Thursday, September 4, 2008

Living Trust Scams

Beware of Living Trust Scams

Many con artists are targeting older Texans with a variety of false claims to sell unnecessary Living Trusts. Not only do these Living Trusts fail to accomplish the goals being advertised, they can often result in increased costs and exposure of your assets to creditors or taxes.

Some of their false claims are:

• Living Trusts will avoid estate/inheritance taxes. Unless you and your spouse’s combined assets are greater than $1 Million, your property will NOT be subject to federal or state inheritance or estate taxes. If they are within the taxable range, a well-prepared estate plan (including a tax-planned will), can achieve the same effect as a Living Trust, for a lower costs without unintended consequences mentioned below.
• Living Trusts will protect your assets from creditors. Actually, this claim is simply a lie. Assets in a Living Trusts are subject to the claims of your creditors before and after your death. There are several legitimate ways to maximize the protections afforded under Texas law to debtors, but these should always be discussed with a licensed attorney and/or a certified public accountant.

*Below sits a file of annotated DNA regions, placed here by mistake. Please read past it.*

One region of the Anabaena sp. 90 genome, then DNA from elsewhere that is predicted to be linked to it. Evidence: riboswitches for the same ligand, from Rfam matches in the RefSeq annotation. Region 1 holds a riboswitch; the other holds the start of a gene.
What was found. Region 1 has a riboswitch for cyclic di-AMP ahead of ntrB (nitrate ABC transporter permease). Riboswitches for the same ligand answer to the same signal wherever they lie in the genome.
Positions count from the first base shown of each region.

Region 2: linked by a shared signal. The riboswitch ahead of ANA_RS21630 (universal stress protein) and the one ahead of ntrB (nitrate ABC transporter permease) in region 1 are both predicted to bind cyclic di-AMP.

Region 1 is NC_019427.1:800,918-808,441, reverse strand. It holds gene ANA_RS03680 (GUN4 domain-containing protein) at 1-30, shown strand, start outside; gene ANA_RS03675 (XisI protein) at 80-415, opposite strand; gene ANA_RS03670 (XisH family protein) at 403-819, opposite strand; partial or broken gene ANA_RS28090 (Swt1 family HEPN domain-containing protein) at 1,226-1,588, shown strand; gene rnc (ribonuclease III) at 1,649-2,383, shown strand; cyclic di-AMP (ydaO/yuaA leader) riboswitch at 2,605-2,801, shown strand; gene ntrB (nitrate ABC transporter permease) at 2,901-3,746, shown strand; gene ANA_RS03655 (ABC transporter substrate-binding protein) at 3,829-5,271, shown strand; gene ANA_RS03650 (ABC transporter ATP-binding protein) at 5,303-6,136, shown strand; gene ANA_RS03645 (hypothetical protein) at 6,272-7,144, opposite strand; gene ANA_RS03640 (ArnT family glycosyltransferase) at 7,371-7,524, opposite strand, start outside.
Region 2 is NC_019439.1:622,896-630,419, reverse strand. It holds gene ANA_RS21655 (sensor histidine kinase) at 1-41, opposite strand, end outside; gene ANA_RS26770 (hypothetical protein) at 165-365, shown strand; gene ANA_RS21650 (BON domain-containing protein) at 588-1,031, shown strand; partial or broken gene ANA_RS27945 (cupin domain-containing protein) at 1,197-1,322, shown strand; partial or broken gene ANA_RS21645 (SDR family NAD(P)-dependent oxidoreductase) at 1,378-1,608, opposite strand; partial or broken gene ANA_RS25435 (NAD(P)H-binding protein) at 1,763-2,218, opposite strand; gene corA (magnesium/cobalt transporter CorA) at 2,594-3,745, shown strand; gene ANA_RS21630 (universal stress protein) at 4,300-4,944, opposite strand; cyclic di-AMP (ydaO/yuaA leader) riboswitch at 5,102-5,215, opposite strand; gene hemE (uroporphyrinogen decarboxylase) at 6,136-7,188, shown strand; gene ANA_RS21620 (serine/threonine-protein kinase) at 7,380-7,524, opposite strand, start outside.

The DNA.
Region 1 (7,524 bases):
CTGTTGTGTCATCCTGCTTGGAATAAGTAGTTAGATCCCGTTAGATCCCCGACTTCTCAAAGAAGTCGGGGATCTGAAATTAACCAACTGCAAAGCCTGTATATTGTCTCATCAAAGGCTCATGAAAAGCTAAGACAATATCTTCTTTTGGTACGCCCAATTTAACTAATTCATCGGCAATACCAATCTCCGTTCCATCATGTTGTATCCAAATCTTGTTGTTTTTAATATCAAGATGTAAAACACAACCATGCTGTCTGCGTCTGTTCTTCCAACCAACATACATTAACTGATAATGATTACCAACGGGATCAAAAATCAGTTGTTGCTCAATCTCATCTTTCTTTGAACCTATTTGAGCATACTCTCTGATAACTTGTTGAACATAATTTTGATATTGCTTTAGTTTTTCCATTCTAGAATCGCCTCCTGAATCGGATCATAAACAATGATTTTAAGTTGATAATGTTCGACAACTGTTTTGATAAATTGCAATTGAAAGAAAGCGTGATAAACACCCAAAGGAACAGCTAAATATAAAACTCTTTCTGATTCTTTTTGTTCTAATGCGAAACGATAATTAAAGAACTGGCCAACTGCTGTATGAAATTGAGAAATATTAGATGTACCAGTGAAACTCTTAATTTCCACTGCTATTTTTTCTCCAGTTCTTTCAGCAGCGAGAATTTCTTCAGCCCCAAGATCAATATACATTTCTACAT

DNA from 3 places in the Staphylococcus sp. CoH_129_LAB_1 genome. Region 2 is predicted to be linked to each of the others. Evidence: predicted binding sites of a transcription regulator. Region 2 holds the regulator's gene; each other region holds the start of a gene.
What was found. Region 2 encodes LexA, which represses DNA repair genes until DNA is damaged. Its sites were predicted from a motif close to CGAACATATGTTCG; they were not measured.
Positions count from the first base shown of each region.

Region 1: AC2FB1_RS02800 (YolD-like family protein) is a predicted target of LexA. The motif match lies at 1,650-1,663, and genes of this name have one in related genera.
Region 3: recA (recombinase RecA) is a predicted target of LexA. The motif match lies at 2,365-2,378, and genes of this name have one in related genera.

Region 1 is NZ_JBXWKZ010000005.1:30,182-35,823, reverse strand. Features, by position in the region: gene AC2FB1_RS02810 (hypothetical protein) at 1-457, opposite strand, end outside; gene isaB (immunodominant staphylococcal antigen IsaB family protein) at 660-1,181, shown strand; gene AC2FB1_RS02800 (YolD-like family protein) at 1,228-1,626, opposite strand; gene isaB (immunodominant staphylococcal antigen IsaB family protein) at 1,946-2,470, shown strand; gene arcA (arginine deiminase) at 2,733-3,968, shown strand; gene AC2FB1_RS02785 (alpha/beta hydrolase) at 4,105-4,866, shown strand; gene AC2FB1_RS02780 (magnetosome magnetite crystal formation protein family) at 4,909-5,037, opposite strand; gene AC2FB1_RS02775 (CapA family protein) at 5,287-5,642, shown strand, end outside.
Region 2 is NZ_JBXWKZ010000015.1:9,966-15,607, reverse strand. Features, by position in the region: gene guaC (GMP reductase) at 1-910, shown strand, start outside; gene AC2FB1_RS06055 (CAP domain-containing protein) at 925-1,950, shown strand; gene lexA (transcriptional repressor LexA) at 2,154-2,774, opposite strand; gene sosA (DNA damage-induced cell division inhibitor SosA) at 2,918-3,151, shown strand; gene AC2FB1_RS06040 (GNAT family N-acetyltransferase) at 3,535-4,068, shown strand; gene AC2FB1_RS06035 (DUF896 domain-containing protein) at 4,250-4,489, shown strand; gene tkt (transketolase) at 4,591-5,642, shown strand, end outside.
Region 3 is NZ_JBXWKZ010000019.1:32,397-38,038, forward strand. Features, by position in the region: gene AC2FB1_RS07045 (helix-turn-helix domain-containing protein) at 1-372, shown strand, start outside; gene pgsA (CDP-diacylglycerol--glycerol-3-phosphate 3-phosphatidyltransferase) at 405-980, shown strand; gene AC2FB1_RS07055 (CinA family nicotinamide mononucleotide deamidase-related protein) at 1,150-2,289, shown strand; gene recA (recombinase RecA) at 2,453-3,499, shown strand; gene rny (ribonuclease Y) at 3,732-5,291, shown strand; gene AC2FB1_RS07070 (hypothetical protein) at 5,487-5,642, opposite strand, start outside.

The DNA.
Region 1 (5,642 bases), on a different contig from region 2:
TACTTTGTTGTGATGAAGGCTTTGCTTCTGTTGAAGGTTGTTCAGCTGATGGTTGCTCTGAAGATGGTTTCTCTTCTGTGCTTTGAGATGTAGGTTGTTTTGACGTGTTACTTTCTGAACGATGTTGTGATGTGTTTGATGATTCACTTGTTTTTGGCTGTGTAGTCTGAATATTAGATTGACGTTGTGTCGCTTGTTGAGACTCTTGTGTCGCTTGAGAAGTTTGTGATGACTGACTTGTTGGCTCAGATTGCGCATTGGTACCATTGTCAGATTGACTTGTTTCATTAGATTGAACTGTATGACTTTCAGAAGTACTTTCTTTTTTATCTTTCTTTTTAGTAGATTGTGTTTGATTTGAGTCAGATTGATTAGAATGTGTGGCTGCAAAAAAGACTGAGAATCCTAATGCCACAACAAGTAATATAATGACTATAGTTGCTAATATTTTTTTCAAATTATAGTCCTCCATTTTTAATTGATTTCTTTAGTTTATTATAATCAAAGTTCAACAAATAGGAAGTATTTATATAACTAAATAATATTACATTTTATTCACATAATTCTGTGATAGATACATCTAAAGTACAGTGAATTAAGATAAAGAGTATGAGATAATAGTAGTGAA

• Living Trusts will avoid the excessive time and expense of probate. There are a variety of ways to reduce the necessity for probate and simplify the probate process in Texas. It cannot be repeated enough – probate is NOT an “evil” process; probate is the legal method for passing clear title to your heirs by discharging your existing debts in an orderly fashion and providing your heirs with legal exceptions designed to protect your exempt assets from certain creditors. In fact, the failure to probate your estate through one of Texas’ simplified methods could result in increased costs to your heirs, because it can lead to conflicting claims to your property, often years after you have passed.
• Living Trusts help you qualify for public benefits. Again, this claim is simply wrong. Assets in a Living Trust are included in calculating your ability to qualify for public assistance, including nursing home Medicaid benefits.

Although most do not need one, certain people can benefit from a Living Trust; however, that Living Trust must be tailored to meet the requirements of Texas law. Before responding to an advertisement or salesperson concerning any Living Trust, ALWAYS consult with a licensed attorney with experience in estate planning and probate law, as well as an accountant, banker or financial advisor whom you trust. Don’t make an immediate decision. Any legitimate company or salesperson will understand that you need to take some time and seek professional advice before making important decisions concerning your finances. If you feel pressured, it’s probably a scam!!